The Jensens hoped to sell Doc O`Lena while still a yearling to Don Dodge, who had trained the colt`s dam, Poco Lena, but Dodge thought the colt was too small to train as a cutting horse. So instead, the Jensens decided to keep the colt and have Shorty Freeman come look at him to see if Freeman wanted to train the colt.
However Freeman did not have an auspicious beginning, as the first time Freeman tried to ride the green broke yearling, Doc O`Lena ran away. Freeman decided to take Doc O`Lena on, and said of the horse: “I didn`t train Doc O`Lena anyway, he trained himself. I knew about 30 days after I got him that he was an exceptional horse... I always had to ride him last in the training program, `cause if I didn`t, I`d be mad at all the other horses in the barn. He was just that good.”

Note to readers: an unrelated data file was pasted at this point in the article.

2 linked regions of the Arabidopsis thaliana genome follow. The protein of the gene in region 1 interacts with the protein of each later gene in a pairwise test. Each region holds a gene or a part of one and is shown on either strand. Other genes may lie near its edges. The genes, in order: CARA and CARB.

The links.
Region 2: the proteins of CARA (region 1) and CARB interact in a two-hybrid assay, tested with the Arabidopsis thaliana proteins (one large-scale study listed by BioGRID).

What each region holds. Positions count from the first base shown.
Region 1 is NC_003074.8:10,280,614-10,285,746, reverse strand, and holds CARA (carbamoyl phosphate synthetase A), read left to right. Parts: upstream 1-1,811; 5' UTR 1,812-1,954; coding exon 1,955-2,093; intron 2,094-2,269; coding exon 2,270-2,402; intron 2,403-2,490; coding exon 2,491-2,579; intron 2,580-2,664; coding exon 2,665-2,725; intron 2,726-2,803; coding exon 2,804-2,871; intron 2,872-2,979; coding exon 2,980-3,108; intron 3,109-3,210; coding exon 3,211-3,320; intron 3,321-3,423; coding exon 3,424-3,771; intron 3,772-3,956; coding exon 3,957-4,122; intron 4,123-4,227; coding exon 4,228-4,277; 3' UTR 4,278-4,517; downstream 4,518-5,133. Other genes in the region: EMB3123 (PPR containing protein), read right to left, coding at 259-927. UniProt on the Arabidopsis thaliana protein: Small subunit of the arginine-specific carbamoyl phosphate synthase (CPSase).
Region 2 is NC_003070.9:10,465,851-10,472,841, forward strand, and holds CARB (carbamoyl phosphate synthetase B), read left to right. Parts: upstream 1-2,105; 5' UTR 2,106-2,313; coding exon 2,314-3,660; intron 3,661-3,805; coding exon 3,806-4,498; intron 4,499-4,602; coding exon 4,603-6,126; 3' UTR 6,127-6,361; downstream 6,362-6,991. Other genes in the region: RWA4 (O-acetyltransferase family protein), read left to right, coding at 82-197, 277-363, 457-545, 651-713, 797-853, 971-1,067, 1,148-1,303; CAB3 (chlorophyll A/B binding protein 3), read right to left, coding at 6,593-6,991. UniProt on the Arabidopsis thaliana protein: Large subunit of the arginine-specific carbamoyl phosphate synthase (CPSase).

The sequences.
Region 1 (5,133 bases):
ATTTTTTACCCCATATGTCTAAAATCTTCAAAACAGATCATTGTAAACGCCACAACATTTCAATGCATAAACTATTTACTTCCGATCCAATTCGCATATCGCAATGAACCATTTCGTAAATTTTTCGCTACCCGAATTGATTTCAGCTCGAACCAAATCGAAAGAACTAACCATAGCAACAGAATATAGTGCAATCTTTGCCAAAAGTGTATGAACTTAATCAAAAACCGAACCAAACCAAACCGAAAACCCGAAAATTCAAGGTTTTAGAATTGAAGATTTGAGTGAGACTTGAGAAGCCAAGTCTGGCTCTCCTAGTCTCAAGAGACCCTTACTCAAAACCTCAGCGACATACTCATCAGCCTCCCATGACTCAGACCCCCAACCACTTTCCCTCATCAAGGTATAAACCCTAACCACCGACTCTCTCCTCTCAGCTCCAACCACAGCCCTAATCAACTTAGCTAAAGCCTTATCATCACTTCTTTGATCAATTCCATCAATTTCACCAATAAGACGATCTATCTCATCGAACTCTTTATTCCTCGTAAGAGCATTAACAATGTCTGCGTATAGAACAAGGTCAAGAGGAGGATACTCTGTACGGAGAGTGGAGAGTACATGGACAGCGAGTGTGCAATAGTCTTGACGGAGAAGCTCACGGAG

Mr. Freeman talked one of his clients into going into partnership with him and buying Doc O`Lena from the Jensens in April 1970 for $15,000. That December, Doc O`Lena was NCHA Futurity Champion, winning $17,357 for his new owners. In all, Doc O`Lena earned $21,991.93 in NCHA earnings, along with an NCHA Certificate of Ability.
Among Doc O`Lena`s offspring were Doc Athena, Sugar Olena, Lenas Peppy, Smart Little Lena, and Todaysmyluckyday. His son Montana Doc is a member of the NCHA Hall of Fame. Doc O`Lena was the first NCHA Futurity winner to sire a Futurity winner when Lenaette won the Futurity in 1975. His son Smart Little Lena was the first winner of the NCHA Triple Crown.
In 1978, Doc O`Lena himself was syndicated for $2.1 million, at that time a record for the cutting horse industry. Doc O`Lena was inducted into the AQHA Hall of Fame in 1997.
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